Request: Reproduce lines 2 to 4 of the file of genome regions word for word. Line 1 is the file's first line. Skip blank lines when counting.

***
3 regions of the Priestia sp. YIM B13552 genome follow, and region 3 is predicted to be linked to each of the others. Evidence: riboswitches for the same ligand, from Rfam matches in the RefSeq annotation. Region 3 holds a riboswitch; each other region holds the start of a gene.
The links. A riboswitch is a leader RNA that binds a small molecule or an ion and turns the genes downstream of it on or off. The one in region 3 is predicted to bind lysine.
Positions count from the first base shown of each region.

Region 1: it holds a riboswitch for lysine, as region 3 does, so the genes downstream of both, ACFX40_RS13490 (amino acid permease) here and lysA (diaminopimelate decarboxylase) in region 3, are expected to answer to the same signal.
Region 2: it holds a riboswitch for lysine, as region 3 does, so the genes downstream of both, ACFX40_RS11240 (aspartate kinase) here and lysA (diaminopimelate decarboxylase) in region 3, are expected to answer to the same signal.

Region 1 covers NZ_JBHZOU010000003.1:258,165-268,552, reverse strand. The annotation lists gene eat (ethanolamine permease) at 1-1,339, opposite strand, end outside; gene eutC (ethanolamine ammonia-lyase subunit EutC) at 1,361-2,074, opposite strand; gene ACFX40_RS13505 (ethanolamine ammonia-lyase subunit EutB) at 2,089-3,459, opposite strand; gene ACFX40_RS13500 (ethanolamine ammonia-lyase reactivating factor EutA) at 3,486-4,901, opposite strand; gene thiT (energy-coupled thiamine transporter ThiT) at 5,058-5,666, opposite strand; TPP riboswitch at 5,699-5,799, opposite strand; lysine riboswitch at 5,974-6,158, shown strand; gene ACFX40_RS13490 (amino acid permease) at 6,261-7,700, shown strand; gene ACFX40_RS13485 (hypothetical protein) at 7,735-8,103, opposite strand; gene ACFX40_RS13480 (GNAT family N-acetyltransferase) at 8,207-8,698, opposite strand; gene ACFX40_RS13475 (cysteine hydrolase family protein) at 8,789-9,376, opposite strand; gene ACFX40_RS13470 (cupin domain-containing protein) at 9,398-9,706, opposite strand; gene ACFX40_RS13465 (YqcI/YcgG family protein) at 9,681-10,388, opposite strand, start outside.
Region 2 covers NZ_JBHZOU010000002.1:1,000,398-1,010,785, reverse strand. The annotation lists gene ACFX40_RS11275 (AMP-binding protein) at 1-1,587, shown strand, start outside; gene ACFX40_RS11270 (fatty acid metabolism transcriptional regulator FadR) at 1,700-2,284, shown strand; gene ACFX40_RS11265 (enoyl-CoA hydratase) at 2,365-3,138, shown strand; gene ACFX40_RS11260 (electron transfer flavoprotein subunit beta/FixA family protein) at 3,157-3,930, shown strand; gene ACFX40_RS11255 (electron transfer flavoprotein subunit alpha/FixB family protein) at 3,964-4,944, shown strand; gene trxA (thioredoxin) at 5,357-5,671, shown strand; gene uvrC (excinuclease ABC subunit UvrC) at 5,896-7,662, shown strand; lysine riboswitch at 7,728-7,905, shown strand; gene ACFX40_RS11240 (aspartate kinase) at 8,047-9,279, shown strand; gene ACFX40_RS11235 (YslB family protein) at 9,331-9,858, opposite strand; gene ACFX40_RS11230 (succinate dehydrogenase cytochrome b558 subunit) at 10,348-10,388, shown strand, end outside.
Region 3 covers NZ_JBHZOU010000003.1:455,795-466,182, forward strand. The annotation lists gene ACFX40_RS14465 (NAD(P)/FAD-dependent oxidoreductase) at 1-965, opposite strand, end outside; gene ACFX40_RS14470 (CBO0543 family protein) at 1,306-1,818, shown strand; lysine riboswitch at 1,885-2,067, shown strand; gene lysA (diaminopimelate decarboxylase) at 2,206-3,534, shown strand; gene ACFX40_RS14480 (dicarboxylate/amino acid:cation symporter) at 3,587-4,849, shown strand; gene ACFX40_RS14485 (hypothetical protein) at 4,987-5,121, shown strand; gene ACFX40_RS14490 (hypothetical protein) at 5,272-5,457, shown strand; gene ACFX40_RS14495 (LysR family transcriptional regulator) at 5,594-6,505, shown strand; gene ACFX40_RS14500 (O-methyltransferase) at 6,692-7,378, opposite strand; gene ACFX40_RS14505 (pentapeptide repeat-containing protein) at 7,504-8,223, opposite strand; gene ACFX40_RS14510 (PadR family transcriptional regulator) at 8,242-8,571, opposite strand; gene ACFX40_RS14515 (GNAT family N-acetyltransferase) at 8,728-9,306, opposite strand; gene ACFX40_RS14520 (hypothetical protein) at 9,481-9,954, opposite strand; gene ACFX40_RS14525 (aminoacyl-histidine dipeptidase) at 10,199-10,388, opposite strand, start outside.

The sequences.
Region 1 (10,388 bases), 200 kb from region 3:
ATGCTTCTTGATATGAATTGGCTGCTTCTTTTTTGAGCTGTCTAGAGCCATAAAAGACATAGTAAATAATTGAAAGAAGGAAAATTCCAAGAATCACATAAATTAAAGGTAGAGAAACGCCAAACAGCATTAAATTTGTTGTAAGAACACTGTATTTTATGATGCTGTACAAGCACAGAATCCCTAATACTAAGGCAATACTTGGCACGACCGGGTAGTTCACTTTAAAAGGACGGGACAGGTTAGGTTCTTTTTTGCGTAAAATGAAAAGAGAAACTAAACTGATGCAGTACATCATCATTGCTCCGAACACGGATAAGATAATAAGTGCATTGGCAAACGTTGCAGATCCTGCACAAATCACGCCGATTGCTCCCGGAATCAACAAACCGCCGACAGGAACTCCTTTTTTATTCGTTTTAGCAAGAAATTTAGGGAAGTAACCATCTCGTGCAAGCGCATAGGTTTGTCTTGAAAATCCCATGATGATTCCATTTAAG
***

The links. A riboswitch is a leader RNA that binds a small molecule or an ion and turns the genes downstream of it on or off. The one in region 3 is predicted to bind lysine.
Positions count from the first base shown of each region.

Region 1: it holds a riboswitch for lysine, as region 3 does, so the genes downstream of both, ACFX40_RS13490 (amino acid permease) here and lysA (diaminopimelate decarboxylase) in region 3, are expected to answer to the same signal.